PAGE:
GLADSTONE PARK — Hitch Elementary School Principal Debby Reese points out students learning in every nook and cranny as she tours the top-rated school on the Far Northwest Side.
A class studies in what was once a men’s bathroom.
The defunct projector’s booth in the school’s auditorium has been converted into a room for the school’s speech therapist to work with students.
And the school’s hallways are dotted with cubicles that serve as classrooms — despite the hubbub caused by students passing from one subject to the next.
“We use our space as creatively as possible,” said Reese, who has been at Hitch for 10 years.
Hitch is among the most overcrowded public schools in Chicago, but pleas to build an annex or simply set up extra classrooms in mobile buildings have fallen on deaf ears at Chicago Public Schools headquarters, parents, school officials and Ald. John Arena (45th) said.
The school, at 5625 N. McVicker Ave., has 585 students in a building that has an ideal capacity of 450 students, Reese said.
That would give the school an utilization rate of 130 percent, which is among the highest on the Far Northwest Side, an area where most schools are bursting with students because of an influx of families looking for affordable homes in a relatively safe area of the city.
CPS is exploring options to relieve overcrowding at Hitch, but no decisions have been made, according to a statement it released.
Although Reese said she she used to worry about CPS officials closing Hitch because it was once underenrolled, she now has the opposite problem, with 45 more students attending Hitch this year than last.
The school first requested a four-classroom mobile annex five years ago to cope with the population boom, Arena said.
“There has been no response,” said the alderman, who testified at a recent public hearing held by CPS to discuss the needs of schools on the Far Northwest Side. “We can only hope that our voices are being heard.”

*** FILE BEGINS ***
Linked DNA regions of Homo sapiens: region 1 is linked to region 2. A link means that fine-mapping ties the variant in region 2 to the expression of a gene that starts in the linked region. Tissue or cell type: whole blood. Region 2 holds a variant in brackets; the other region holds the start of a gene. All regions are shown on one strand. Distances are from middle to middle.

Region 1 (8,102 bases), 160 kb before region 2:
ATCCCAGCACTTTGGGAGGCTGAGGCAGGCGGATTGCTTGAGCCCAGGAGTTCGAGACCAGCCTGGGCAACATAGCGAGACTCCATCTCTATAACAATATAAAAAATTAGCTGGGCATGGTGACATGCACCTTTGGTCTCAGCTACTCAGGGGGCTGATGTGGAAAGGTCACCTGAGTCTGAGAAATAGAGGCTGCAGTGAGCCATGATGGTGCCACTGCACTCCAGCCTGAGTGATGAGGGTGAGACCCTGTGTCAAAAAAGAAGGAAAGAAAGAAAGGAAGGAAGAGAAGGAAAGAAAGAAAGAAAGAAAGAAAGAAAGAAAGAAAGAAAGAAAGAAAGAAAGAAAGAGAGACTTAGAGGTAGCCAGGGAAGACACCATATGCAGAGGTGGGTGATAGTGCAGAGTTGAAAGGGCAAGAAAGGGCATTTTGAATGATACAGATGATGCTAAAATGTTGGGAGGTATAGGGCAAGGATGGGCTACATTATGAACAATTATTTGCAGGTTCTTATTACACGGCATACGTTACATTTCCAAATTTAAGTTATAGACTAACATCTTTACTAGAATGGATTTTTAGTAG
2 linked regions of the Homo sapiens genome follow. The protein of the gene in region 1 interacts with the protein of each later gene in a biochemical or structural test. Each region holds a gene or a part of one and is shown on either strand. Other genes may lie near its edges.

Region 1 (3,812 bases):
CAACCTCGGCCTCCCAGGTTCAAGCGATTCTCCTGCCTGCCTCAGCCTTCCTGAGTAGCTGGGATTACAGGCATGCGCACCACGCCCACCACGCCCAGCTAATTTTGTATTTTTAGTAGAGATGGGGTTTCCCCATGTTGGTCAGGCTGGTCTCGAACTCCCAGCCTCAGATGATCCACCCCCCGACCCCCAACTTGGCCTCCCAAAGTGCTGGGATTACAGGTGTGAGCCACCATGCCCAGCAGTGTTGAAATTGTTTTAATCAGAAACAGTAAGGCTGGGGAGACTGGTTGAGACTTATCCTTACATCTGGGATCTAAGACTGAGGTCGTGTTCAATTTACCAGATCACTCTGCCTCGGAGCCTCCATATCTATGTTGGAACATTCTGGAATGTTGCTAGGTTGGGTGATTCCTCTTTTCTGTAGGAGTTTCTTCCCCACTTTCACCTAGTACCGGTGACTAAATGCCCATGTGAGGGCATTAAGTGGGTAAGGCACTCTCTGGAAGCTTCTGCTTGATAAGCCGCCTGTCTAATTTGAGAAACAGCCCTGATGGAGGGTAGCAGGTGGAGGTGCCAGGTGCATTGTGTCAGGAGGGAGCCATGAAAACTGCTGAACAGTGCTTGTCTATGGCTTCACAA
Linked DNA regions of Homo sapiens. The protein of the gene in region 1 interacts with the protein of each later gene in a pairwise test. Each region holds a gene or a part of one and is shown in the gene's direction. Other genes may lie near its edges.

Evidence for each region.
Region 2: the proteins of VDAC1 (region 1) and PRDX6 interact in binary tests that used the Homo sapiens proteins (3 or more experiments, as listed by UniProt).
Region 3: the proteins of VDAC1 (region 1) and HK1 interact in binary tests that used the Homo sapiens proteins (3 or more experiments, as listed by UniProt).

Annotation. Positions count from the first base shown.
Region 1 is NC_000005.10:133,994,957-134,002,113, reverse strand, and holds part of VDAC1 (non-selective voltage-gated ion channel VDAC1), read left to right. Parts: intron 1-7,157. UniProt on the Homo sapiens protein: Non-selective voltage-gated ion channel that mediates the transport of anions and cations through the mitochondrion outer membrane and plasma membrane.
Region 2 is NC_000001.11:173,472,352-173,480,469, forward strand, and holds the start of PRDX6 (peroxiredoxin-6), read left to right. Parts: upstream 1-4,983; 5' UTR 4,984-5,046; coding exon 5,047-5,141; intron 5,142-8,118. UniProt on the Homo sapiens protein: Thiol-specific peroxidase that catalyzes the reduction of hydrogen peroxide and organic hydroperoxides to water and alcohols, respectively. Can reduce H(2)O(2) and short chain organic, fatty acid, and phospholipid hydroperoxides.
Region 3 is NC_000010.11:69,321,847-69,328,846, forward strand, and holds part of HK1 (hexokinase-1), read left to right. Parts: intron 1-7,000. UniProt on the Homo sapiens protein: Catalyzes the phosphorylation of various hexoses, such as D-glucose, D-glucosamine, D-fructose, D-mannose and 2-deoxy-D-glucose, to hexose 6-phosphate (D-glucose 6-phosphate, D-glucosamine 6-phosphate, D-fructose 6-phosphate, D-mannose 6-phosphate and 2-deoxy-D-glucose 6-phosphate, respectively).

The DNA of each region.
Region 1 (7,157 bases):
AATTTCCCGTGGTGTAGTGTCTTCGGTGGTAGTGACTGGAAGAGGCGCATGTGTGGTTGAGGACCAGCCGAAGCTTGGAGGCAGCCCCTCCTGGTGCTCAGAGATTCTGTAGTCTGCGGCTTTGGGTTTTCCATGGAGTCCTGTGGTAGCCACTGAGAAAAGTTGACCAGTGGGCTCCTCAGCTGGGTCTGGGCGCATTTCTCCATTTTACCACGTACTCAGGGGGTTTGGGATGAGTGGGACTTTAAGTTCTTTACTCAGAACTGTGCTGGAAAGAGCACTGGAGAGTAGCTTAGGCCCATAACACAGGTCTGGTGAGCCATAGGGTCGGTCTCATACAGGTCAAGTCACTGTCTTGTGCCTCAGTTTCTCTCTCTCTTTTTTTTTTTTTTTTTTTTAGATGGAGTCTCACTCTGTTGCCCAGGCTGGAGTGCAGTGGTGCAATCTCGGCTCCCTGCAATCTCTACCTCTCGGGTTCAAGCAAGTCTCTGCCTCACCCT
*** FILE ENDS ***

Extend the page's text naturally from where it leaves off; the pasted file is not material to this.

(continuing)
Arena was one of several community members who volunteered recently to demolish the marble fixtures of an unused men’s room so it could be turned into a classroom.
The marble was salvaged and may be used in a future public art project in the 45th Ward, Arena said.
Arena said he was especially frustrated that Hitch was not included in a spate of announcements made by Mayor Rahm Emanuel last month that detailed more than $90 million to be spent on new science labs and playgrounds, a new school on the Southeast Side and annexes to lessen overcrowding.
“CPS capital spending has been politicized,” Arena said, adding that the annexes planned for Wildwood and Payton benefit parts of the city the mayor hopes to win in his 2015 re-election campaign.
Coupled with a call for more charter schools on the Far Northwest Side, the CPS approach to capital funding is “fundamentally flawed,” he said.
Overcrowding is especially acute in the lower grades, especially in kindergarten and first grade, where each class has more than 30 students, Reese said.
“That’s just way too many,” Reese said, especially since the school, given CPS' highest level 1 ranking, emphasizes group work and collaboration.
Hitch Local School Council member John Garrido, a police officer and lawyer who is considering challenging Arena in the 2015 aldermanic election, said every other school that is 30 percent to 33 percent overcrowded has gotten an annex or a mobile classroom.
“It really is frustrating,” Garrido said. “For whatever reason, we are at the bottom of the list, if we’re even on the list.”
Hitch’s official enrollment is 546 students, according to data provided by CPS. That does not include the students who attend prekindergarten at the Gladstone Park school.
CPS officials have encouraged Reese to stop offering prekindergarten because of the space crunch, she said.
“We might have to do it next year,” Reese said, adding that it would be a shame for a neighborhood school. “[CPS officials] might make that decision for me.”
CPS officials also have suggested the school turn its lunchroom and library into classrooms in response to complaints about overcrowding.
“I told them I wouldn’t do that,” Reese said. “My students deserve a break from the classroom.”
CPS officials expected 559 students in kindergarten through eighth grade to attend Hitch this year. Because fewer students enrolled at the school this fall, Hitch stood to lose an additional $54,400 under the new student-based budgeting system.
Reese said she was relieved CPS officials decided to delay implementing the system for schools that would have lost funding, since she already had to severely cut the school’s budget in the spring in the first round of budget cuts.
However, Hitch lost nearly $30,000 in money designated for low-income students and as part of the federal No Child Left Behind act.
“I’m still trying to shave down the budget,” Reese said.
Despite the cuts, the school did not lose any teachers.
“We have no money for things,” Reese said. “As a school community, we decided that without the people, the things are worthless.”